“This anniversary is quite bittersweet, a day of great hope that did not materialize,” said ANC president Elizenda Paluzie.
Later, more radical elements rallied in front of the regional government building, berating Torra for his cautious approach But their numbers never swelled beyond 200.
Their slogan: “One year of relinquishment, one year of submission, that is enough!“
Madrid continues to refuse to allow any referendum on self-determination in Catalonia, despite Sanchez’s reliance on Catalan separatist parties to pass legislation.
This has helped further fracture the independence movement.
Puigdemont is due to present a “Council of the Republic” — a sort of Catalan government in exile in Belgium — in the coming days aiming to rally support for a continued independence push.
“We are not talking about a dream, we are talking about a reality, we are talking about the Catalan Republic,” says a TV clip for the new party.


Merkel suffers new trembling spell on eve of G20

Updated 27 June 2019
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Merkel suffers new trembling spell on eve of G20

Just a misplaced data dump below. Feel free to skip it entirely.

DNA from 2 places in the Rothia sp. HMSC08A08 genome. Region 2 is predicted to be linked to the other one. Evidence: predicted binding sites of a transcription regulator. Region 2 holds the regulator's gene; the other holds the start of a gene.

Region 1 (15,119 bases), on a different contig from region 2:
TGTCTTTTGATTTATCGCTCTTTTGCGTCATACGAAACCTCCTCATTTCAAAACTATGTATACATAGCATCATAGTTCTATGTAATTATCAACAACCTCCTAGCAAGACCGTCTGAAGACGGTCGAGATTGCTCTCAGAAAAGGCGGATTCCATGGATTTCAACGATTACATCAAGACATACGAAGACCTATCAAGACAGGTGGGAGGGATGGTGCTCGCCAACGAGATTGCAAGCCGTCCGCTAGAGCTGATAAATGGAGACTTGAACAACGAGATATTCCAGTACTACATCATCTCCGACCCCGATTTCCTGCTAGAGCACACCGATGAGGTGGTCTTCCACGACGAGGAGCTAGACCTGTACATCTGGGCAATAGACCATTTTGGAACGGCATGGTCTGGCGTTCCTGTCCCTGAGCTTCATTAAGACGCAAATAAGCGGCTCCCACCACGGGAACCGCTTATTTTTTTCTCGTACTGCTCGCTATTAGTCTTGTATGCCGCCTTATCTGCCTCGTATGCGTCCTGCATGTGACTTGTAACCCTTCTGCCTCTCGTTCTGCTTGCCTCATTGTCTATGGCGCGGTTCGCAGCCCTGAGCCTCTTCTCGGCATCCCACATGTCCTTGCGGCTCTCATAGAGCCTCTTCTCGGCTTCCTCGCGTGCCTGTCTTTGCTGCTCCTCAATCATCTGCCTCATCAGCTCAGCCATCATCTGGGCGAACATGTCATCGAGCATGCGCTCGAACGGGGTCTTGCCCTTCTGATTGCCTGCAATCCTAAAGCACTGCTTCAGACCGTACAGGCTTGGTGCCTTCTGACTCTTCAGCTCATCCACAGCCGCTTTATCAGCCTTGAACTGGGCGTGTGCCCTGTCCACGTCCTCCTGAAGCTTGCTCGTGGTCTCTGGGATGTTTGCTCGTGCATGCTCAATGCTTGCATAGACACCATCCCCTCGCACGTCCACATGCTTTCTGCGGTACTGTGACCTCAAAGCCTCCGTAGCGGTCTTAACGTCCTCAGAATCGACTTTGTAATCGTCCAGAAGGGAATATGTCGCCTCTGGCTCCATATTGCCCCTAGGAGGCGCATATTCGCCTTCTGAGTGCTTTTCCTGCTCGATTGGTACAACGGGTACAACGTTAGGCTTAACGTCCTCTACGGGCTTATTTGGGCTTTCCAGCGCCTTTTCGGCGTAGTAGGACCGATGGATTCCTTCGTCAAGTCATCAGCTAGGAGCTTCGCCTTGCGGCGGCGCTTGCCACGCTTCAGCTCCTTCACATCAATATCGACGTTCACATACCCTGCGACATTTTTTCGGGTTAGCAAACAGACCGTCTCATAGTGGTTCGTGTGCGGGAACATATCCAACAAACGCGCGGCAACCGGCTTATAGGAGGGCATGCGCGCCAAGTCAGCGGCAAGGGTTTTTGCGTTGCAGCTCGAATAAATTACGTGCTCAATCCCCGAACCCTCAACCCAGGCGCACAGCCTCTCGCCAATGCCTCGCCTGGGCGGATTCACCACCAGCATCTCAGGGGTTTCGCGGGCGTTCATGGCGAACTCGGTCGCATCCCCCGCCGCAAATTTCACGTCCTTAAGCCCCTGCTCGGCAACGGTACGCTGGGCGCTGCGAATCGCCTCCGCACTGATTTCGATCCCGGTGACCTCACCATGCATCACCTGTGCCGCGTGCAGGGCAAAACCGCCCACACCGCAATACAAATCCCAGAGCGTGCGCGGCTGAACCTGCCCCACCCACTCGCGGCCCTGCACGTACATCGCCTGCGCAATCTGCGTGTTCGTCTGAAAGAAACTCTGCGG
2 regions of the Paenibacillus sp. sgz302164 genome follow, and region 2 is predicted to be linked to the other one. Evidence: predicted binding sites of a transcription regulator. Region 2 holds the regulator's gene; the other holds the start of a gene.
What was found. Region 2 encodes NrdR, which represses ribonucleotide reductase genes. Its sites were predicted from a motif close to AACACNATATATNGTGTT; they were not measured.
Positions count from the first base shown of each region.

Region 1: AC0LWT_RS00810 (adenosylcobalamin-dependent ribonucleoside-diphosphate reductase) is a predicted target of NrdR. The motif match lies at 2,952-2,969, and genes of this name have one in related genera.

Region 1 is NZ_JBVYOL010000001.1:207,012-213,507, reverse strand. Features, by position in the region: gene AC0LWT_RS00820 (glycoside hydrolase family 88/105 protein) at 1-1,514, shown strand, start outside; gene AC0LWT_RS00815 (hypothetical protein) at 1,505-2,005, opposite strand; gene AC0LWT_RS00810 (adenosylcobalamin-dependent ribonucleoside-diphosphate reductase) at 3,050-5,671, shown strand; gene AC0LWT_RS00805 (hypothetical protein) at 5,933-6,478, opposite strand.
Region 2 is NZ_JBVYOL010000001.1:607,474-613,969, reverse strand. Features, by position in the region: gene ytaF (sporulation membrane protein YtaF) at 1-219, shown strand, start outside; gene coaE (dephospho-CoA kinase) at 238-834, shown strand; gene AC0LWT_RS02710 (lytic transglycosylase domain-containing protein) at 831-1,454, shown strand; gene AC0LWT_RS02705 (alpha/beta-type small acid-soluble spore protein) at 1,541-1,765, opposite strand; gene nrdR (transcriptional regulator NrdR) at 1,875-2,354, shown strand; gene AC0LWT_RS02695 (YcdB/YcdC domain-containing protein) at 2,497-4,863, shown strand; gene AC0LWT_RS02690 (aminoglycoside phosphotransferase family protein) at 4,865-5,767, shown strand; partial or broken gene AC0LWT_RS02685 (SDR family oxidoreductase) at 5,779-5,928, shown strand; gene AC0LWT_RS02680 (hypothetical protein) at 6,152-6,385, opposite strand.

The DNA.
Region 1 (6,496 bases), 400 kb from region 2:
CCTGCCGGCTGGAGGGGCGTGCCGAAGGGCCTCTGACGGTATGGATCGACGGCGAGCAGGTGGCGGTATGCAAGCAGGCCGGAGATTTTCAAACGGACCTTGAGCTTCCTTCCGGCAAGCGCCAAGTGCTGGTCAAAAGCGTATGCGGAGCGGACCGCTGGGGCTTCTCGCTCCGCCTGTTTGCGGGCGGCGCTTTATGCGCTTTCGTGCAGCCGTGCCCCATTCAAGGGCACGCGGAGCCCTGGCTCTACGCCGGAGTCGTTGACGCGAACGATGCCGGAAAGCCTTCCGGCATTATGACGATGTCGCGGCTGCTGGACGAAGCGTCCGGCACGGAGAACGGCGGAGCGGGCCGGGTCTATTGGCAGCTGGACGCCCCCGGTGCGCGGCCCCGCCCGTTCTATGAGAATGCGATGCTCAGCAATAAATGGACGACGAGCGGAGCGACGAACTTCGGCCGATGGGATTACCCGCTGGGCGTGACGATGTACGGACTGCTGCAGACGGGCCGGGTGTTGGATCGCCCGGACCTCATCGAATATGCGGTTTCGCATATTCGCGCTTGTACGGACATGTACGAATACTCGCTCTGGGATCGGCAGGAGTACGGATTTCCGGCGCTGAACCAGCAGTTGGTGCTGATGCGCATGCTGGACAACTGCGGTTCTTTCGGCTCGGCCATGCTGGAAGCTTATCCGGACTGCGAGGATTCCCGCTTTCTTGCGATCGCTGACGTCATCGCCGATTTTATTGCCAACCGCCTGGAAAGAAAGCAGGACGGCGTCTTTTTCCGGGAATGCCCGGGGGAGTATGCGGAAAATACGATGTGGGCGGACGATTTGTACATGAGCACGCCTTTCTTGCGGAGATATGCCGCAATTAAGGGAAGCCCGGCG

• The shaking went on for two minutes, according to a DPA photographer who was present at the event
  • Her previous bout of shaking last Tuesday had been blamed on dehydration on a hot summer’s day

BERLIN: German Chancellor Angela Merkel on Thursday suffered another episode of uncontrolled trembling, a week after a similar incident that sparked questions about her health.
The latest lapse came hours before Merkel was due to board a plane for the G20 summit in Osaka, Japan.
The German leader began to tremble as she stood next to President Frank-Walter Steinmeier, who was giving a speech at a ceremony to formally appoint a new justice minister.
The shaking went on for two minutes, according to a DPA photographer who was present at the event.
Merkel folded her arms visibly in a bid to stop the trembling.
She only finally brought it under control once she was able to take a few steps.
She was offered a glass of water but turned it down.
Her previous bout of shaking last Tuesday had been blamed on dehydration on a hot summer’s day.
Despite the latest incident, a German government spokesman said Merkel would not be canceling any appointments on Thursday and Friday.
“The chancellor is well,” he said, adding that she will be flying as planned to Osaka for the G20 summit.
Merkel, frequently called the European Union’s most influential leader and the most powerful woman in the world, turns 65 next month.
She has said she will leave politics at the end of her term, in 2021.
There were brief concerns about her health in 2014 when she was taken ill during a television interview. The broadcast was briefly interrupted when she experienced a drop in blood pressure.
Her spokesman Steffen Seibert explained at the time the leader did not feel well for a moment, then ate and drank something and continued the interview.